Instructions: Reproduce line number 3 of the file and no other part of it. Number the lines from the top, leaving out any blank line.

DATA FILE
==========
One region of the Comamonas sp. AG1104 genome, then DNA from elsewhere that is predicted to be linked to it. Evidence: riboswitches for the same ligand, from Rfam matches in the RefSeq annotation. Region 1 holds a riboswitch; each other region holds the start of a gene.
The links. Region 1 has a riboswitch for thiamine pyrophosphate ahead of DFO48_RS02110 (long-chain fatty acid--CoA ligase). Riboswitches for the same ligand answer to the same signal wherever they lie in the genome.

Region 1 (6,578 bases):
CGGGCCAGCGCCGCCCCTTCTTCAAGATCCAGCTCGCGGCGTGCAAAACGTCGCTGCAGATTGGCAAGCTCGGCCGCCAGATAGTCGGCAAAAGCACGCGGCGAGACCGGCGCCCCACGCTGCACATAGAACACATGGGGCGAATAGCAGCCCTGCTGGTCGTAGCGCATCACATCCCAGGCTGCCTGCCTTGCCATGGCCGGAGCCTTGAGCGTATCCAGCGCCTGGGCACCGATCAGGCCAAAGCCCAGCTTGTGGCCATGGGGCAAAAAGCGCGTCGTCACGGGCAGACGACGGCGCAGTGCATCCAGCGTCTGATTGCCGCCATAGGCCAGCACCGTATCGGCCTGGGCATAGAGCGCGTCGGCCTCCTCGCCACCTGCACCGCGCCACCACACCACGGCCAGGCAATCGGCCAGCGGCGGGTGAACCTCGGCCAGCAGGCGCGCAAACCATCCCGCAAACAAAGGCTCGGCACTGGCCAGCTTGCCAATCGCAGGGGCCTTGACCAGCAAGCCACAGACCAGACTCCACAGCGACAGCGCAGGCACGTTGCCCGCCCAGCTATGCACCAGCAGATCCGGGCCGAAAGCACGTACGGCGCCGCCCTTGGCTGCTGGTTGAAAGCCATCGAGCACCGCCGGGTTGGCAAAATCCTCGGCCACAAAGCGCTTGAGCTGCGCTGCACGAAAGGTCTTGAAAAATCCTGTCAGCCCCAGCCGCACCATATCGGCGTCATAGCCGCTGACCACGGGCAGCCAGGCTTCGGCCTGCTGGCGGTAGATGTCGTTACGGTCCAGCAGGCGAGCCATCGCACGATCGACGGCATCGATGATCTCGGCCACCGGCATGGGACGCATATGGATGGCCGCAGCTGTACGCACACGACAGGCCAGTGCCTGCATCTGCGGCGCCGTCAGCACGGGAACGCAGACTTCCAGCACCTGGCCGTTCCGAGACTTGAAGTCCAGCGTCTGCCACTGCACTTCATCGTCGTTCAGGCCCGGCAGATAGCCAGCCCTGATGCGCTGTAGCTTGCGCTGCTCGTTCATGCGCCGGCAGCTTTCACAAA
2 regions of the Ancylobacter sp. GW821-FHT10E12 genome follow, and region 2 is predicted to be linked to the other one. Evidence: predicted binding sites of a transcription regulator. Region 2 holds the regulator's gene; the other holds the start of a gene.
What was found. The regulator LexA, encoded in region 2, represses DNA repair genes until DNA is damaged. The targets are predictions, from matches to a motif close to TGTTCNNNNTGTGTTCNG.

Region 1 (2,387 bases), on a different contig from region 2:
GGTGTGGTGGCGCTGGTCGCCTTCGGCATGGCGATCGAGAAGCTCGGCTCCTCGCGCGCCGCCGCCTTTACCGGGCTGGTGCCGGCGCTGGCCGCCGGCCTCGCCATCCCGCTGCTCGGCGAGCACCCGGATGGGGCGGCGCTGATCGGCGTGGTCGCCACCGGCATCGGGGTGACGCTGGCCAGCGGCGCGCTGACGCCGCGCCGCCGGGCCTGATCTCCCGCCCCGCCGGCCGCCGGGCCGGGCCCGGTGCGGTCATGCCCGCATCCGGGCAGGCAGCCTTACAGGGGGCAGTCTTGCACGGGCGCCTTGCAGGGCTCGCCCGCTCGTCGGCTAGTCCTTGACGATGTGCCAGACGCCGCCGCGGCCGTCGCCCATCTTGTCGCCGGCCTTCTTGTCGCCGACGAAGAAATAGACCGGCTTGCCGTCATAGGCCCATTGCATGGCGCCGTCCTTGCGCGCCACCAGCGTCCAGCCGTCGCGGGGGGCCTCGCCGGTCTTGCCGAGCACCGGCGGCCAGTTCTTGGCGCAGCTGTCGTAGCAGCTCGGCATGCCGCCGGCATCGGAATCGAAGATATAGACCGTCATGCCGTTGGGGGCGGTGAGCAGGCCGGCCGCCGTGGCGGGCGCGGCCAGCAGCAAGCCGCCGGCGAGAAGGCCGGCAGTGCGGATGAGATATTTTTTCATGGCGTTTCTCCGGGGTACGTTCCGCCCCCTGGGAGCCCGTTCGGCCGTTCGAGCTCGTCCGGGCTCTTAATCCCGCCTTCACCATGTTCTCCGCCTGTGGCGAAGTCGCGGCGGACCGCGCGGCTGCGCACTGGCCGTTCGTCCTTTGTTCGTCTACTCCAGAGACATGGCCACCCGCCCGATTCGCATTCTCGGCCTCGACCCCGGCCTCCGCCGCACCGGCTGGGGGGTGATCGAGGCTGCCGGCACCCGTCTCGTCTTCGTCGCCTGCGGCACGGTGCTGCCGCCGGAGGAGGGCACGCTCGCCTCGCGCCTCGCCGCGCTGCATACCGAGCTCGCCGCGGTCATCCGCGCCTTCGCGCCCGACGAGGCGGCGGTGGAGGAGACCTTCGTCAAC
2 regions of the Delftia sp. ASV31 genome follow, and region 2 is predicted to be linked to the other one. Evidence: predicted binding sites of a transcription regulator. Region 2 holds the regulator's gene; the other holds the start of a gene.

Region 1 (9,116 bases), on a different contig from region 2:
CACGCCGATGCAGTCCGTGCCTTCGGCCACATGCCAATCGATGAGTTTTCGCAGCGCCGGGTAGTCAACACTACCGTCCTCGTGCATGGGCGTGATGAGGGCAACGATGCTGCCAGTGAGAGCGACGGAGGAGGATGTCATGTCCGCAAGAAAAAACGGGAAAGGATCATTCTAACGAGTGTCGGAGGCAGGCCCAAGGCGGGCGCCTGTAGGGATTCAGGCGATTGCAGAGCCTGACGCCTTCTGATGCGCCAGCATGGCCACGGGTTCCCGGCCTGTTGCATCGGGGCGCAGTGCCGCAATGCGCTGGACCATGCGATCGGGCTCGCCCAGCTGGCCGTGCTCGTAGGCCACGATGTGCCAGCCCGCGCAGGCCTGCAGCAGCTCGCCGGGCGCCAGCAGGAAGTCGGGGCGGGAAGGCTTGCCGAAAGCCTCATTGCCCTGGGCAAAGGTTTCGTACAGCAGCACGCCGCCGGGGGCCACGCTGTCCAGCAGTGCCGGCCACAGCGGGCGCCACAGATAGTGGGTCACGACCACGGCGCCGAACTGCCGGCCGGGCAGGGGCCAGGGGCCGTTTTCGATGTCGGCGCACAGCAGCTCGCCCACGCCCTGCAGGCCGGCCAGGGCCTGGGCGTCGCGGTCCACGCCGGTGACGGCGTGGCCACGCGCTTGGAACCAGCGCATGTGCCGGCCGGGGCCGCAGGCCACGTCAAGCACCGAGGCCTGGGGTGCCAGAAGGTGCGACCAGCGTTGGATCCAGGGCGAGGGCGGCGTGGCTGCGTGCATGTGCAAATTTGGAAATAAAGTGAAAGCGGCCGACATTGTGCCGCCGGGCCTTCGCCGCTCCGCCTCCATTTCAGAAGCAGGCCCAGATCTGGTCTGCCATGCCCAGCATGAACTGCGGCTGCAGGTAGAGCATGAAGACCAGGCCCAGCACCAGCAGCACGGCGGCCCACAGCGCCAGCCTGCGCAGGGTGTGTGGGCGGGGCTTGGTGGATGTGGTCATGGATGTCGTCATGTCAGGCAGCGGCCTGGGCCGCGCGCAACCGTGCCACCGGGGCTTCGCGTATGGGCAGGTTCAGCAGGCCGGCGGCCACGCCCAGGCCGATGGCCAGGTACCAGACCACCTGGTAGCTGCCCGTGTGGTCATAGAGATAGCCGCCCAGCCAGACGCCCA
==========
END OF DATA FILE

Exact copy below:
Region 1 (6,578 bases):